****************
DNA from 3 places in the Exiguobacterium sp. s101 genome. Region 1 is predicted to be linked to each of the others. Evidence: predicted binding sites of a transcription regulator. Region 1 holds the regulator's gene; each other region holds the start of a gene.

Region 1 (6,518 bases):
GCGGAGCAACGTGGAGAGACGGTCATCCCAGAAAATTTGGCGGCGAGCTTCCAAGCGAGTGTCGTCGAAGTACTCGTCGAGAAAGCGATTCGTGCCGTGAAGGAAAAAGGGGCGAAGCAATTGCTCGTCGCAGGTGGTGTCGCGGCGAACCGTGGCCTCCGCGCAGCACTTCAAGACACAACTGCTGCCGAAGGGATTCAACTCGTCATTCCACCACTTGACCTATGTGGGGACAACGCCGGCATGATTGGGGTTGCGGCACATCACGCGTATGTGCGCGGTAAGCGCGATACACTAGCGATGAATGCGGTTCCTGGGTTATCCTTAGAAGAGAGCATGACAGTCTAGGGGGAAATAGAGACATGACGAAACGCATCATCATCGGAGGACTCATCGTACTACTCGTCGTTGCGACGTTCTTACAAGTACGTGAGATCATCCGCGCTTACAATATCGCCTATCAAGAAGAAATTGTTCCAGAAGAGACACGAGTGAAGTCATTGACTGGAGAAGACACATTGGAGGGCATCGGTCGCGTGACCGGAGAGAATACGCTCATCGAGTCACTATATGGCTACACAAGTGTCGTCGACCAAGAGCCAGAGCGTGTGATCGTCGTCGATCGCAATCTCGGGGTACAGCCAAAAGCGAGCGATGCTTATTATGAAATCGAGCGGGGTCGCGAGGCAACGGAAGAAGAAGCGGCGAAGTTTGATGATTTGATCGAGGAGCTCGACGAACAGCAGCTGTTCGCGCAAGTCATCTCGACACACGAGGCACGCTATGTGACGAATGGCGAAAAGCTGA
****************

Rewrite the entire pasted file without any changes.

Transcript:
DNA from 3 places in the Exiguobacterium sp. s101 genome. Region 1 is predicted to be linked to each of the others. Evidence: predicted binding sites of a transcription regulator. Region 1 holds the regulator's gene; each other region holds the start of a gene.

Region 1 (6,518 bases):
GCGGAGCAACGTGGAGAGACGGTCATCCCAGAAAATTTGGCGGCGAGCTTCCAAGCGAGTGTCGTCGAAGTACTCGTCGAGAAAGCGATTCGTGCCGTGAAGGAAAAAGGGGCGAAGCAATTGCTCGTCGCAGGTGGTGTCGCGGCGAACCGTGGCCTCCGCGCAGCACTTCAAGACACAACTGCTGCCGAAGGGATTCAACTCGTCATTCCACCACTTGACCTATGTGGGGACAACGCCGGCATGATTGGGGTTGCGGCACATCACGCGTATGTGCGCGGTAAGCGCGATACACTAGCGATGAATGCGGTTCCTGGGTTATCCTTAGAAGAGAGCATGACAGTCTAGGGGGAAATAGAGACATGACGAAACGCATCATCATCGGAGGACTCATCGTACTACTCGTCGTTGCGACGTTCTTACAAGTACGTGAGATCATCCGCGCTTACAATATCGCCTATCAAGAAGAAATTGTTCCAGAAGAGACACGAGTGAAGTCATTGACTGGAGAAGACACATTGGAGGGCATCGGTCGCGTGACCGGAGAGAATACGCTCATCGAGTCACTATATGGCTACACAAGTGTCGTCGACCAAGAGCCAGAGCGTGTGATCGTCGTCGATCGCAATCTCGGGGTACAGCCAAAAGCGAGCGATGCTTATTATGAAATCGAGCGGGGTCGCGAGGCAACGGAAGAAGAAGCGGCGAAGTTTGATGATTTGATCGAGGAGCTCGACGAACAGCAGCTGTTCGCGCAAGTCATCTCGACACACGAGGCACGCTATGTGACGAATGGCGAAAAGCTGA